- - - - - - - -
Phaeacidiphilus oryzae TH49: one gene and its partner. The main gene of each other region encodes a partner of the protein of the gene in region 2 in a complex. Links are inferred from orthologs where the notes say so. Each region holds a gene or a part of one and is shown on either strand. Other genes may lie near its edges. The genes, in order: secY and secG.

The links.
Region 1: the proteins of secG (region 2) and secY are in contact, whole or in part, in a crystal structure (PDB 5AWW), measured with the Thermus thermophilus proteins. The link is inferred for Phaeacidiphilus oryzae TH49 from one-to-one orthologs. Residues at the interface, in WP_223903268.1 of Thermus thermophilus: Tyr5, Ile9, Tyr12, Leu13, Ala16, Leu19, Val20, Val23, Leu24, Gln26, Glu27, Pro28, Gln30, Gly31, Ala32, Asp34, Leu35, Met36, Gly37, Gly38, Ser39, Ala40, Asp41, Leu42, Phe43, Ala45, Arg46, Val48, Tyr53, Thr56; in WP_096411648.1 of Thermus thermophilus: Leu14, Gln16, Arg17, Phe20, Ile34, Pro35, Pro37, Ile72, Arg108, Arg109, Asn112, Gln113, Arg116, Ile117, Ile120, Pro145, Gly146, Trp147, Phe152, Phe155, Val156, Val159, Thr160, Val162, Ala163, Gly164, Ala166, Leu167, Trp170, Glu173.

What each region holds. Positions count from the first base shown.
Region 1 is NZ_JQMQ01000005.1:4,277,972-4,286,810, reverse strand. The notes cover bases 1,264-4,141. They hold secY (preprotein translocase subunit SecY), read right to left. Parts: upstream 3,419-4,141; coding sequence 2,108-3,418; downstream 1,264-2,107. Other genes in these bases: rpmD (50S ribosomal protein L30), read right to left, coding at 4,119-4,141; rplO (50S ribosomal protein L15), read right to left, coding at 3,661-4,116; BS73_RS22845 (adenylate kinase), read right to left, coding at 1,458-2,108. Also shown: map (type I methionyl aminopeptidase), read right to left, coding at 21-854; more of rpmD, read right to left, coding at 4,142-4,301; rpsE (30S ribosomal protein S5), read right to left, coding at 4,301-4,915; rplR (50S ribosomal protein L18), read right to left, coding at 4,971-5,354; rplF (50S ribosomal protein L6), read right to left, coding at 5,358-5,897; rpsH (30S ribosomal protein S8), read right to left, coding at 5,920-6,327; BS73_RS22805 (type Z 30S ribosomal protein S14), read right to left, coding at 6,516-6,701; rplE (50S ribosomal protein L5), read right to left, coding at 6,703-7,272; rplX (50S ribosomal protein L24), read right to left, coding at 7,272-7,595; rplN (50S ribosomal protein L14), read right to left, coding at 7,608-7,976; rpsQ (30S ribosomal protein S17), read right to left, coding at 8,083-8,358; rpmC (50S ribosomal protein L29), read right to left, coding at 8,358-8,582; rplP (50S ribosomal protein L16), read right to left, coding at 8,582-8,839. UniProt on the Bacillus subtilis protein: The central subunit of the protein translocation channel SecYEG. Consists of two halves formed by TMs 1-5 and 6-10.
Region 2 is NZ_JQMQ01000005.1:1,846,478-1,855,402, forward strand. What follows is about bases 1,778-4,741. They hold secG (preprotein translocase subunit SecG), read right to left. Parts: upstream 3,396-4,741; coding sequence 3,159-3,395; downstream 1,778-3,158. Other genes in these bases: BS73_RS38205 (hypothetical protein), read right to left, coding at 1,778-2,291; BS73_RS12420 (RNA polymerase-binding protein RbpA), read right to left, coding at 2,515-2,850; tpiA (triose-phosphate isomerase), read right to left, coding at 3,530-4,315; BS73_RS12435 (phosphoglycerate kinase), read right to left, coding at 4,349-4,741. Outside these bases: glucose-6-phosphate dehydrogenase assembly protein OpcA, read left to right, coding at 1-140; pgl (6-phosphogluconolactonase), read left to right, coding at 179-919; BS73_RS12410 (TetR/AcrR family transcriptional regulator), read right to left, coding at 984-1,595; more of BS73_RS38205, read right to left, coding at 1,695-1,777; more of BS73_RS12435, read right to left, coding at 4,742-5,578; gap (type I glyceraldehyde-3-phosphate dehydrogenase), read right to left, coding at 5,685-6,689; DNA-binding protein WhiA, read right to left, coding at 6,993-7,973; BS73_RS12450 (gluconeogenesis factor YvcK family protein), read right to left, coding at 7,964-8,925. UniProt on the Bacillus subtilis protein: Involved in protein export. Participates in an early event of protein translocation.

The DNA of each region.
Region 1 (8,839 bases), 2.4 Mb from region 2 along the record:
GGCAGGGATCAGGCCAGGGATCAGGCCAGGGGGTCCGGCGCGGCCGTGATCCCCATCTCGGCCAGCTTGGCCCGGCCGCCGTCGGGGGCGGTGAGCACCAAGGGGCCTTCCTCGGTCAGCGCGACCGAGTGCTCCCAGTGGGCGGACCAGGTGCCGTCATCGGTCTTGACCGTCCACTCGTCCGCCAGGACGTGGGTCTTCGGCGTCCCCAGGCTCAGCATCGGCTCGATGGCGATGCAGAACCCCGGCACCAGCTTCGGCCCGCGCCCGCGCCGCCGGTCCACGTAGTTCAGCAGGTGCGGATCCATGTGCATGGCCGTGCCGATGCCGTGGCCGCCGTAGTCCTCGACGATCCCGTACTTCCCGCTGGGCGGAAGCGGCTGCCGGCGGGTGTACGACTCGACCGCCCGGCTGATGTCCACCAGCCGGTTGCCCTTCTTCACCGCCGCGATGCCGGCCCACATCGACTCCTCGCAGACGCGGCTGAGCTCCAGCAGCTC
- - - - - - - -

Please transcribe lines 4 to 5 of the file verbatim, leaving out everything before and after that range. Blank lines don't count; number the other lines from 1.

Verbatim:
What each region holds. Positions count from the first base shown.
Region 1 is NZ_JQMQ01000005.1:4,277,972-4,286,810, reverse strand. The notes cover bases 1,264-4,141. They hold secY (preprotein translocase subunit SecY), read right to left. Parts: upstream 3,419-4,141; coding sequence 2,108-3,418; downstream 1,264-2,107. Other genes in these bases: rpmD (50S ribosomal protein L30), read right to left, coding at 4,119-4,141; rplO (50S ribosomal protein L15), read right to left, coding at 3,661-4,116; BS73_RS22845 (adenylate kinase), read right to left, coding at 1,458-2,108. Also shown: map (type I methionyl aminopeptidase), read right to left, coding at 21-854; more of rpmD, read right to left, coding at 4,142-4,301; rpsE (30S ribosomal protein S5), read right to left, coding at 4,301-4,915; rplR (50S ribosomal protein L18), read right to left, coding at 4,971-5,354; rplF (50S ribosomal protein L6), read right to left, coding at 5,358-5,897; rpsH (30S ribosomal protein S8), read right to left, coding at 5,920-6,327; BS73_RS22805 (type Z 30S ribosomal protein S14), read right to left, coding at 6,516-6,701; rplE (50S ribosomal protein L5), read right to left, coding at 6,703-7,272; rplX (50S ribosomal protein L24), read right to left, coding at 7,272-7,595; rplN (50S ribosomal protein L14), read right to left, coding at 7,608-7,976; rpsQ (30S ribosomal protein S17), read right to left, coding at 8,083-8,358; rpmC (50S ribosomal protein L29), read right to left, coding at 8,358-8,582; rplP (50S ribosomal protein L16), read right to left, coding at 8,582-8,839. UniProt on the Bacillus subtilis protein: The central subunit of the protein translocation channel SecYEG. Consists of two halves formed by TMs 1-5 and 6-10.